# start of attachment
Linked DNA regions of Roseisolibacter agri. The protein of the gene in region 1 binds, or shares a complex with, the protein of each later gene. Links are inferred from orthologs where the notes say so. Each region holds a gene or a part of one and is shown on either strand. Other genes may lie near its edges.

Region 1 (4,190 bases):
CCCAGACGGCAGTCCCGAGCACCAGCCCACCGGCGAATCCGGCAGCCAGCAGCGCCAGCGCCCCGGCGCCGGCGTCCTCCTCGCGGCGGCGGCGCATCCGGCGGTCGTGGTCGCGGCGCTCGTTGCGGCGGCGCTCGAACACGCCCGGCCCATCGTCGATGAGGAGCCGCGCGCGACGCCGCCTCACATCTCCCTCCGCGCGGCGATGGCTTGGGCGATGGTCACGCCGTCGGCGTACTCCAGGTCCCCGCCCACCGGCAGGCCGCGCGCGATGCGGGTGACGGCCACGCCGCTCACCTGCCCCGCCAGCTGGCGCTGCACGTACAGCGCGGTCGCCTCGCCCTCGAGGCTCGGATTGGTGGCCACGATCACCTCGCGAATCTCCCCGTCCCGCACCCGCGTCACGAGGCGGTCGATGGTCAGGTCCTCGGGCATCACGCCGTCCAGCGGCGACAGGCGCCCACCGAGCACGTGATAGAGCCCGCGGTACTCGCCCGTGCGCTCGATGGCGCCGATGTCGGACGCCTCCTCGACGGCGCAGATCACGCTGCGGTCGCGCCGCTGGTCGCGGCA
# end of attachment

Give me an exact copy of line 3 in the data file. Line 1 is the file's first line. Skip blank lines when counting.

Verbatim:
CCCAGACGGCAGTCCCGAGCACCAGCCCACCGGCGAATCCGGCAGCCAGCAGCGCCAGCGCCCCGGCGCCGGCGTCCTCCTCGCGGCGGCGGCGCATCCGGCGGTCGTGGTCGCGGCGCTCGTTGCGGCGGCGCTCGAACACGCCCGGCCCATCGTCGATGAGGAGCCGCGCGCGACGCCGCCTCACATCTCCCTCCGCGCGGCGATGGCTTGGGCGATGGTCACGCCGTCGGCGTACTCCAGGTCCCCGCCCACCGGCAGGCCGCGCGCGATGCGGGTGACGGCCACGCCGCTCACCTGCCCCGCCAGCTGGCGCTGCACGTACAGCGCGGTCGCCTCGCCCTCGAGGCTCGGATTGGTGGCCACGATCACCTCGCGAATCTCCCCGTCCCGCACCCGCGTCACGAGGCGGTCGATGGTCAGGTCCTCGGGCATCACGCCGTCCAGCGGCGACAGGCGCCCACCGAGCACGTGATAGAGCCCGCGGTACTCGCCCGTGCGCTCGATGGCGCCGATGTCGGACGCCTCCTCGACGGCGCAGATCACGCTGCGGTCGCGCCGCTGGTCGCGGCA